Last month, Rob Pruitt opened “Multiple Personalities,” his first solo show in New York in four years. It stuffed Gavin Brown’s Enterprise with a bombastic number of ideas—water fountains in pickup trucks, middle school binder doodles, simple frowny face drawings—but the center of the exhibition were his so-called “suicide paintings,” dreamy, grainy faded color abstractions that, while they had little to do with the real act of suicide from first glace, perhaps suggested a more solemn, introspective Rob Pruitt.
What’s not solemn and introspective is making suicide paintings on jeans at Barney’s. You see, Mr. Pruitt is fan of fashion collaborations: first there was the Rob Pruitt x Jimmy Choo line that came out a few years back, and now he’s got a line of denim products that he designed for J Brand.
And so there he was last night on the 8th floor of Barney’s New York, inside a glass cube, paint sprayer in hand, facing a pair of white jeans rigged up on a wire and dangling before him, ready to make some suicide paintings using white denim as a canvas. For one night only, the artist who once created an installation called “Cocaine Buffett” —which featured a 16-foot-long line of real cocaine that everyone really snorted—would be working in a department store selling pants.
“I leave myself open to being approached to doing these kinds of collaborations,” Mr. Pruitt told me. “I love what I do in the studio but sometimes I love to do a project that I know my mom and sister will really like.”
They don’t like, um, his art?
“They don’t live in NYC and they don’t follow the art world, except that they know their brother and son are involved,” he said. “But this they’ll see, this they’ll wear, and they’ll brag about it to their friends.”
Yes, clearly he was out of the confines of the art world, what with dozens of fashion kids yapping excitedly about the colorful products in the fierce glow of the white department store.
“Plus, you know, this era is all about the booty!” he said. “And so why not splash my colors across any number of booties?”
“And if you see someone wearing them out, that’s not a bad pickup line,” I suggested.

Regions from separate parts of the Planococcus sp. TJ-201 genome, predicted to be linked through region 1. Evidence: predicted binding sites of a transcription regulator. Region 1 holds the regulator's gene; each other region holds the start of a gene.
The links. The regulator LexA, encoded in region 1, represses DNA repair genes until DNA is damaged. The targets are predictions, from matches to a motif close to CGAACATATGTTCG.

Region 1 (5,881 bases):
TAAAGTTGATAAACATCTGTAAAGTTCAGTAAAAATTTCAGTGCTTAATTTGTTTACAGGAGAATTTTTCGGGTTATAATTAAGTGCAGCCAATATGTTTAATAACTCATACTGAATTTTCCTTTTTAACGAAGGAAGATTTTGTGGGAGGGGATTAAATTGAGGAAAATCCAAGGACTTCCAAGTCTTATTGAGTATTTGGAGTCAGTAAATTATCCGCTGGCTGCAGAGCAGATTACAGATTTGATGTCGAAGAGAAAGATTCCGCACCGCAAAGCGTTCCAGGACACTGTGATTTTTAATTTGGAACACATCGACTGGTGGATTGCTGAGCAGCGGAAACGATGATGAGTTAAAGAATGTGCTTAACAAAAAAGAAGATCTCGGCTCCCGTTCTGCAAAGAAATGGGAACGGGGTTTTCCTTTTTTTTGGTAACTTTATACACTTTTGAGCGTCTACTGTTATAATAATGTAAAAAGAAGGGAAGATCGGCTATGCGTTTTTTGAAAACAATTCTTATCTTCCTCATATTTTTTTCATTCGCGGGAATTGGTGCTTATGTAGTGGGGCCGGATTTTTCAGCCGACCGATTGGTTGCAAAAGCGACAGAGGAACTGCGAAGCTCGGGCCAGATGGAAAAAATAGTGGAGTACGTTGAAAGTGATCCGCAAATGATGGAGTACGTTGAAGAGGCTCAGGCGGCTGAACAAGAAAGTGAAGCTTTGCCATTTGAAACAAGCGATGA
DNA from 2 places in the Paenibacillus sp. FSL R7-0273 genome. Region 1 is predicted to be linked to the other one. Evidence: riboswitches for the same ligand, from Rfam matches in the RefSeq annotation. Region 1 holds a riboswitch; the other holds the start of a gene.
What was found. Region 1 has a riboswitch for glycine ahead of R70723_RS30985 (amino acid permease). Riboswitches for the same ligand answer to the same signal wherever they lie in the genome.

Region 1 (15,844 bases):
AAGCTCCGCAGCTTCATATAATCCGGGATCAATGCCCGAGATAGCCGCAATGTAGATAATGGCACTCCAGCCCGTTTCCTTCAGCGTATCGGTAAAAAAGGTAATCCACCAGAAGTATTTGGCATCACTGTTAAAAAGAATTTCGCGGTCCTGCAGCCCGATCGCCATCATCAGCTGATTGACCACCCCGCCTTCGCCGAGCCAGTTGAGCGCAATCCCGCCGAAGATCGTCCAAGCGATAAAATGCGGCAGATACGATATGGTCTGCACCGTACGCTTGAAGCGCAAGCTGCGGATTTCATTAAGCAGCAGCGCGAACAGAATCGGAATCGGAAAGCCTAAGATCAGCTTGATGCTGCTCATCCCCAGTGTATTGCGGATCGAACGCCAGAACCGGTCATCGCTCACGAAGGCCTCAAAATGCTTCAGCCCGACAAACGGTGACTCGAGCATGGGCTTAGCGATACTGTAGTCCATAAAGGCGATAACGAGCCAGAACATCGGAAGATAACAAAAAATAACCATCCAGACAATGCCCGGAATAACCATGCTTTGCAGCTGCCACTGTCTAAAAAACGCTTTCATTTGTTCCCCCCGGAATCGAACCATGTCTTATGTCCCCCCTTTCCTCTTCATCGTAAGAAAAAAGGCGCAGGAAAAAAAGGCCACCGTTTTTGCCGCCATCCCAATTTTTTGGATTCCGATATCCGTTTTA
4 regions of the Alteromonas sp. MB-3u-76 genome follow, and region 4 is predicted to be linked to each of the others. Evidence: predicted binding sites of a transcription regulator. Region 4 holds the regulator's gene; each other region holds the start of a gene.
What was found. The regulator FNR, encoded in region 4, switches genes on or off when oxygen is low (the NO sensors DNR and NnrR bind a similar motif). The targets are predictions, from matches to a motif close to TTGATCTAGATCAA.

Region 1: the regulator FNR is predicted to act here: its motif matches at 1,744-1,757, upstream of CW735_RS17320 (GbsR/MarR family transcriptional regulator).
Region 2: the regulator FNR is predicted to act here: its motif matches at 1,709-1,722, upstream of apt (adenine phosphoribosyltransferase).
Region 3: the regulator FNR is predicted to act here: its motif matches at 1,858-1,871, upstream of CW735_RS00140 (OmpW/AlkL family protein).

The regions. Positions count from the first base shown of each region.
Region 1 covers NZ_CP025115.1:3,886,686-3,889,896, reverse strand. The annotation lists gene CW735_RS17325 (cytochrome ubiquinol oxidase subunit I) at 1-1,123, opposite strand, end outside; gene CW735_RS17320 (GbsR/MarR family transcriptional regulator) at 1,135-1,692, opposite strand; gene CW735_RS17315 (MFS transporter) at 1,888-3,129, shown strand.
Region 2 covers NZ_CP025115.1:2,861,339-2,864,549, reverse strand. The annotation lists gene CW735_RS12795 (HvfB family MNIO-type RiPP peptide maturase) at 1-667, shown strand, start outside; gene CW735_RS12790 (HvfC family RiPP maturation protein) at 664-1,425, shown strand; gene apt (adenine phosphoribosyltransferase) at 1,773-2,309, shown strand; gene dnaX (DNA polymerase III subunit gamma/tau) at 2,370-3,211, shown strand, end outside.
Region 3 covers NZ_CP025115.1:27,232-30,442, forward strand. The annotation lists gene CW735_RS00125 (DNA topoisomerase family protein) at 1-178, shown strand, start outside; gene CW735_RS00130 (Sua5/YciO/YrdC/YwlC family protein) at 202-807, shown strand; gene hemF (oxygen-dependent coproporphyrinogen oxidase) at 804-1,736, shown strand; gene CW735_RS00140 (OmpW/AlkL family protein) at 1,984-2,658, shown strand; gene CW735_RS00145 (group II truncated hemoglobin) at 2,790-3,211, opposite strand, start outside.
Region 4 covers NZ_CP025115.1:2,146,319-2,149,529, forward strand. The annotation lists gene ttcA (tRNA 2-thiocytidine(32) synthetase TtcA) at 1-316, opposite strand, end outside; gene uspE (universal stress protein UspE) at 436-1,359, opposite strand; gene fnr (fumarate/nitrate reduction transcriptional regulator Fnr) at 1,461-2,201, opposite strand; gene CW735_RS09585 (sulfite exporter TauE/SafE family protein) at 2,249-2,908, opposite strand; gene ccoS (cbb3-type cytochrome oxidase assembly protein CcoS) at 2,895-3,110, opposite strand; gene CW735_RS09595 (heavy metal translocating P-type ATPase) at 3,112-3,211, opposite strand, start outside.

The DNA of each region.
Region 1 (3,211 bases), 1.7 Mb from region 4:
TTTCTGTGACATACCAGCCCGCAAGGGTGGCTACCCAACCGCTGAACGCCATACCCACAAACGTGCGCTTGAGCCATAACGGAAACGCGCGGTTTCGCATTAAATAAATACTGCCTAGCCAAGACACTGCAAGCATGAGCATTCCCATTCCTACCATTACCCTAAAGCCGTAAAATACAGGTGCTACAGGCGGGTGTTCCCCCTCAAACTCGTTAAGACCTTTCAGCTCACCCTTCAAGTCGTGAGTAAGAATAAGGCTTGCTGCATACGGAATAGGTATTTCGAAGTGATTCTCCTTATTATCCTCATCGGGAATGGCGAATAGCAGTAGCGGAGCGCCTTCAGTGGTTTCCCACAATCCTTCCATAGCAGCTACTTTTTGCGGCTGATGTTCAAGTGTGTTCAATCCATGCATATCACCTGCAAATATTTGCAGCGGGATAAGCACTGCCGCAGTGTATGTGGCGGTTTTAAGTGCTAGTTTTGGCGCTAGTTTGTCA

“Good idea!” he said.
And then an assistant handed Mr. Pruitt a scary-looking gas mask, which he donned, and he proceeded to enter the chamber. He grabbed the paint sprayer, began to spray red in various shadings on the once-white jeans, swooping up and down around the suspended pants and then—voilà!—jeans a la Pruitt.
The artist’s dealer didn’t seem interested in showing up—actually, there was probably very little overlap between the opening at Gavin’s and this Barney’s shindig. Instead of the art world, you had socialites like Pamela Love and Margherita Missoni (Whitney curator Scott Rothkopf did show up; I guess he’s got time to eat mini fish tacos at Barney’s with his museum closed and all.)
After getting their jeans done up like a suicide painting, Mr. Pruitt would sign the inseam, making the things veritable Pruitts—albeit ones you hike up every morning. Toward the end of the party, he was mobbed by a crowd of people all clamoring for his autograph on their new pants.
And, inevitably, the spectacle of the artist and his assistants in their gas masks painting the jeans prompted a frenzy of photo snapping and Instagramming, with people then staring at their phones, turning around to take selfies, liking the other pictures of the same event happening in front of them. One has to wonder: if Mr. Pruitt showed “Cocaine Buffett” today, would people do the blow, or just take pictures of it?